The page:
Transportation thoroughfares in the Netherlands are about to take a big leap into the 21st century. The Dutch design firm Studio Roosegaarde and Heijmans Infrastructure, a major European road construction company, will transform roads in southern Holland into smart highways beginning in the middle of next year.
Over the next five years, features to be implemented will include glow-in-the-dark roads, paint that illuminate to warn of icy conditions, interactive and wind lighting, and an induction priority lane for electric cars, once the particulars of scale for that technology are worked out.
With much of the focus on innovation in transportation aimed at automobiles, the Dutch designers opted to focus instead on the roads themselves. Their vision is to create a sort of “Route 66 of the Future” to save energy costs, make roads safer, and promote sustainability at the same time. Altogether the team has around 20 innovations to bring their full vision to fruition.
The design was recently named a “Best Future Concept” at the Dutch Design Awards show in Eindhoven.
One of the improvements the design team proposed was the use of dynamic paints. These are paints with thermochromatic pigments that only become visible at certain temperatures, such as the pigments used in the Hypercolor line of clothing. For smart highways, the paints would be used to become visible at low temperatures, so that snowflakes visible on the road would warn drivers of the icy conditions.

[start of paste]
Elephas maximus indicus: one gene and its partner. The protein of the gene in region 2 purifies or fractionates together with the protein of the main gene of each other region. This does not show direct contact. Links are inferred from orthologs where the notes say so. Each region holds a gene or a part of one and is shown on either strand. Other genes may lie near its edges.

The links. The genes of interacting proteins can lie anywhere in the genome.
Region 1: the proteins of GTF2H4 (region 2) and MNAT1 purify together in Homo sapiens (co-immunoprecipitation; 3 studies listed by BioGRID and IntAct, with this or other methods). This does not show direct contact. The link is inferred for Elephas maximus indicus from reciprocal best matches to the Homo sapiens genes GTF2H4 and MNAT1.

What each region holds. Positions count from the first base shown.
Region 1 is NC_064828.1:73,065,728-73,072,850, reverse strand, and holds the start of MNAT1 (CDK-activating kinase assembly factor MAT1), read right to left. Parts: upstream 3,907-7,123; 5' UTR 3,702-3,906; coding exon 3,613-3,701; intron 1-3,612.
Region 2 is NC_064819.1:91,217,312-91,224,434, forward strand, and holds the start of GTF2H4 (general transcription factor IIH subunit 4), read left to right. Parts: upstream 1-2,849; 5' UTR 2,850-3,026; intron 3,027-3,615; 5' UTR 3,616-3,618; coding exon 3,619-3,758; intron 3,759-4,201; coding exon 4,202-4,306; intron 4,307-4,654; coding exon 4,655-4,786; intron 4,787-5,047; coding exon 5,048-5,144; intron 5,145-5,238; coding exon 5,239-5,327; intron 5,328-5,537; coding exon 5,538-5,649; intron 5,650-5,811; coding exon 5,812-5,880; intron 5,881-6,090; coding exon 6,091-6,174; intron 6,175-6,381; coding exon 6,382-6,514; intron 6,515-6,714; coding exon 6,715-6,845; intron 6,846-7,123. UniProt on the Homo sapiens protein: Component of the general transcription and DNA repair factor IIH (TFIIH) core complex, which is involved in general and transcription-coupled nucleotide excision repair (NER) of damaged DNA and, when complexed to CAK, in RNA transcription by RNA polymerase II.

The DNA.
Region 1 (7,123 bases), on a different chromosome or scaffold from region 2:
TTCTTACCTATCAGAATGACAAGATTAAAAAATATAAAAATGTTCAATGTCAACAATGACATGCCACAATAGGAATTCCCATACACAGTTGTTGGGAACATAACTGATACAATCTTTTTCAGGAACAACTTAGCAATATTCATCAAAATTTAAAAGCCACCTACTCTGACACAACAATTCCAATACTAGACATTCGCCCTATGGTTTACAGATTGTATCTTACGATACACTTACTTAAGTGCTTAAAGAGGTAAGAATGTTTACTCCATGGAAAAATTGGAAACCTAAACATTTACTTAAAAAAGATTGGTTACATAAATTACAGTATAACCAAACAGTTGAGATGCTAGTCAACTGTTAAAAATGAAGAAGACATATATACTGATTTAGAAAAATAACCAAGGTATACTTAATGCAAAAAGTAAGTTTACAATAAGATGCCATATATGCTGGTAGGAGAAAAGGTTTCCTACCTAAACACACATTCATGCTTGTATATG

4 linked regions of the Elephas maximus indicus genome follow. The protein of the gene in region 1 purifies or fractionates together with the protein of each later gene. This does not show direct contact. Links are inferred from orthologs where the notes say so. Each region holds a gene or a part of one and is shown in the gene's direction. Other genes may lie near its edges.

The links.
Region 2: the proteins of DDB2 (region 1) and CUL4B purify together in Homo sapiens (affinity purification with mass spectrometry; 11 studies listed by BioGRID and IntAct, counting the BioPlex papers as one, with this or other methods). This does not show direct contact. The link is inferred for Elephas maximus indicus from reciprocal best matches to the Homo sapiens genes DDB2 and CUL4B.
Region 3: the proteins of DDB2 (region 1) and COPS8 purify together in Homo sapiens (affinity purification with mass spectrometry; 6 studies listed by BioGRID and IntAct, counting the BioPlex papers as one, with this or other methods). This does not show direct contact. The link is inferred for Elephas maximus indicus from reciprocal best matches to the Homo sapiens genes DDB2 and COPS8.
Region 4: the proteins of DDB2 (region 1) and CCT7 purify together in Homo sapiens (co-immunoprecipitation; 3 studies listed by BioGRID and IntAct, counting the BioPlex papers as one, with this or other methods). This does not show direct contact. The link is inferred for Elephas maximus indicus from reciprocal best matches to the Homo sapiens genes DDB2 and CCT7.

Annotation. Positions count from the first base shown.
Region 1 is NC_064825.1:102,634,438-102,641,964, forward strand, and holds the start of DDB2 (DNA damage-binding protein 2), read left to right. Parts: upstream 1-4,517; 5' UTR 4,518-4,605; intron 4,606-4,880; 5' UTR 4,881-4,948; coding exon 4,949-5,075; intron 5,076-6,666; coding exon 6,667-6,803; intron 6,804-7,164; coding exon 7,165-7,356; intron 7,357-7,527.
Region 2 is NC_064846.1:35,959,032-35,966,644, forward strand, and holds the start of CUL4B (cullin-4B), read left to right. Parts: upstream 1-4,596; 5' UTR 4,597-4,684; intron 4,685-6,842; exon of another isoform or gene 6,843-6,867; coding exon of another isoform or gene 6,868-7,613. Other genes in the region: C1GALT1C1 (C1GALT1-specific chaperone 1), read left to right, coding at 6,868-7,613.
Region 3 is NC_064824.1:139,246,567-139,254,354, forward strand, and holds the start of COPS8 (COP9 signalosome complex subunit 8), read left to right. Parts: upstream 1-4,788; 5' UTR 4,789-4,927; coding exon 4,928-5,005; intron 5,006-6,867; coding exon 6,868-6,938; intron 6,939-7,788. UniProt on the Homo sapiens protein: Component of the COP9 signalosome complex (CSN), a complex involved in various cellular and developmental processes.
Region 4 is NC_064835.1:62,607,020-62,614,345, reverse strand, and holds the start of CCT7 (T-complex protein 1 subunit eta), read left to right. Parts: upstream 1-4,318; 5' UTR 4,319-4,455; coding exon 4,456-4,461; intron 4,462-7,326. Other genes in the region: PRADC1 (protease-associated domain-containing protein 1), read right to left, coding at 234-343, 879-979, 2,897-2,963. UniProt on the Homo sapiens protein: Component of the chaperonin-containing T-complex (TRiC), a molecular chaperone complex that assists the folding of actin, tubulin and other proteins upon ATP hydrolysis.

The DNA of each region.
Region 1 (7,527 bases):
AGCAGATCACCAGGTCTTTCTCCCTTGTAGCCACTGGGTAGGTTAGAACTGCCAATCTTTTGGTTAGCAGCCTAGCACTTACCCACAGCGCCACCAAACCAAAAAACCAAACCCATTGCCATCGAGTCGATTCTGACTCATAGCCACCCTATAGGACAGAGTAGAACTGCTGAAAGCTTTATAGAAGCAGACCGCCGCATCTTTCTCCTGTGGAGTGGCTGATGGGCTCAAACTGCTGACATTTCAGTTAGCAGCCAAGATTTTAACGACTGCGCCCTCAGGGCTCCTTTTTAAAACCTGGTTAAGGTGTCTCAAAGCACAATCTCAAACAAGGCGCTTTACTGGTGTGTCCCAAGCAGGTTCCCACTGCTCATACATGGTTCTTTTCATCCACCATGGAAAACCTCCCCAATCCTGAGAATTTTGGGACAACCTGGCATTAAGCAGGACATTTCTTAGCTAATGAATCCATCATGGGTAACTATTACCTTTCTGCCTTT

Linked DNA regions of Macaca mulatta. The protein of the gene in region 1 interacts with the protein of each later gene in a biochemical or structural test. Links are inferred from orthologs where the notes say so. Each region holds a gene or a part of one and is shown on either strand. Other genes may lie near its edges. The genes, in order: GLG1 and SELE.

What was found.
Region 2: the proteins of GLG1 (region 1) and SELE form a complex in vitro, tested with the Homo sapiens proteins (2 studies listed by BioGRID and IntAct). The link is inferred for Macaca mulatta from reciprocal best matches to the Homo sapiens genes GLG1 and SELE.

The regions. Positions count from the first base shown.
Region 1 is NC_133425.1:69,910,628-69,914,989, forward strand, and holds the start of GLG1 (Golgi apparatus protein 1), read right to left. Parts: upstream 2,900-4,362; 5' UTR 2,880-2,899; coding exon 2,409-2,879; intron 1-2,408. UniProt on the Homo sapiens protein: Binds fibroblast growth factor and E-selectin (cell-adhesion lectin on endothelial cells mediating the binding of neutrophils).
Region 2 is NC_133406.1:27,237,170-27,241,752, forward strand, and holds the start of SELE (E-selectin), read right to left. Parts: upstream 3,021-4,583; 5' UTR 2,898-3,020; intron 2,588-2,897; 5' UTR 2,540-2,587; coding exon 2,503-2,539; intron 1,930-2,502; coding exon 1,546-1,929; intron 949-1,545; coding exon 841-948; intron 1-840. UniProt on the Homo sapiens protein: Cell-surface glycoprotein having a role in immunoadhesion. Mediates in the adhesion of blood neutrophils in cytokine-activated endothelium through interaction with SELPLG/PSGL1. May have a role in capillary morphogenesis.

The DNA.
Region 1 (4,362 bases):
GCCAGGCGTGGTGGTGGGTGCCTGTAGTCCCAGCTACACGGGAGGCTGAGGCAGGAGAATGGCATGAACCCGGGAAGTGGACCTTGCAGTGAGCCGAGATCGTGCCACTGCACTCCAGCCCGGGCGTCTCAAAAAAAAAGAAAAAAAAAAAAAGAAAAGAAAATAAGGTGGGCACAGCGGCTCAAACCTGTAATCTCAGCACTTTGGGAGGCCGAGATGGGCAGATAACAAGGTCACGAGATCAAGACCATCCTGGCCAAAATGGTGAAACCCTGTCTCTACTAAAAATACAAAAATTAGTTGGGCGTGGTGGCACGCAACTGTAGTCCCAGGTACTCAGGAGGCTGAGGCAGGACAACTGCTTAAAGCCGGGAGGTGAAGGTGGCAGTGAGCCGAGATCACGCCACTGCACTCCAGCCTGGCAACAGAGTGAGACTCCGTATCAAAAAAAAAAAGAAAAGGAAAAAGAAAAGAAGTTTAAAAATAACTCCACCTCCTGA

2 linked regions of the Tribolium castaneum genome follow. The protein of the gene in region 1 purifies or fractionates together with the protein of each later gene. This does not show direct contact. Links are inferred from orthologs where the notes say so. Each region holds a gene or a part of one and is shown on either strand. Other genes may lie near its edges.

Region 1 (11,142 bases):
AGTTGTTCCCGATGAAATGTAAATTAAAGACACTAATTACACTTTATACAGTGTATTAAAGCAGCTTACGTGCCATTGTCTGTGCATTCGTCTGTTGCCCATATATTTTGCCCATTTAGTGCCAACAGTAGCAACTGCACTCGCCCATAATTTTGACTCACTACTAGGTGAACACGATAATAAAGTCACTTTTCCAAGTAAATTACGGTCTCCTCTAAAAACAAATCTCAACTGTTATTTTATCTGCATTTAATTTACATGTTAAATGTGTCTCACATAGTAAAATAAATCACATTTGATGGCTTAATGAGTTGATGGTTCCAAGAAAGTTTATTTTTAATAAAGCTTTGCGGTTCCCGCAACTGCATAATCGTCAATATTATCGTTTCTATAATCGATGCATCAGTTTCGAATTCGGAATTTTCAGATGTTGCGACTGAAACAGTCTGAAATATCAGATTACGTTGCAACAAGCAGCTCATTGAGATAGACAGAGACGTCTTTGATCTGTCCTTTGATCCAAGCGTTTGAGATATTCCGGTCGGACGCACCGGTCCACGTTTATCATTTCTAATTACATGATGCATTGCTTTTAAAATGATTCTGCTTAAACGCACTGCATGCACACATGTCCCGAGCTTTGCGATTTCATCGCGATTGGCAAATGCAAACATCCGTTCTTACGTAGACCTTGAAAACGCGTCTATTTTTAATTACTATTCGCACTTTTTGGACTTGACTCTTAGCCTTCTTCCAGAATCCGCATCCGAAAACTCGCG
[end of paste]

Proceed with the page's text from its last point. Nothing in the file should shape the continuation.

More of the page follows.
Another improvement would be the use of glow-in-the-dark paints. The paints contain photoluminescent powders that charge up in sunlight throughout the day and stay illuminated for up to 10 hours throughout the night. These could be used in road markings, which could minimize the use of electrical lighting. This could make roads safer as well for people who have difficulty driving at night due to bright lighting. And yes, it does look like Tron.
Now the designers don’t propose to get rid of lighting altogether, but make its use more intelligent, as in when it’s needed instead of being illuminated all the time. How so? By a simple little innovation called motion-activated lighting. By turning on in front of a vehicle like a wave, the lighting would provide a constant illumination directly in front of the driver, sort of like an extra set of headlights.
A more decorative idea is to use pinwheel lights that brighten when they spin, either from natural wind or when a car drives by. These are clearly more for aesthetics, although they could also serve as a way to indicate to drivers that cross winds are picking up.
One long-term innovation is to make an electric car-only lane that creates a magnetic field in the road to inductively charge the battery as the car drives. This idea could be the thing that helps electric cars gain wider acceptance, even in the US which has seen slow adoption in the use of alternative fuel vehicles.
Both the dynamic and glow-in-the-dark paints will be implemented starting next year. The plan is to roll out the other innovations before 2015.
The creative director of the design studio, Daan Roosegaarde, gave a TEDx talk in Binnenhof last month where he talked about the firm’s approach to design, including the smart highways. Check out the video to get more insight into their creative approach: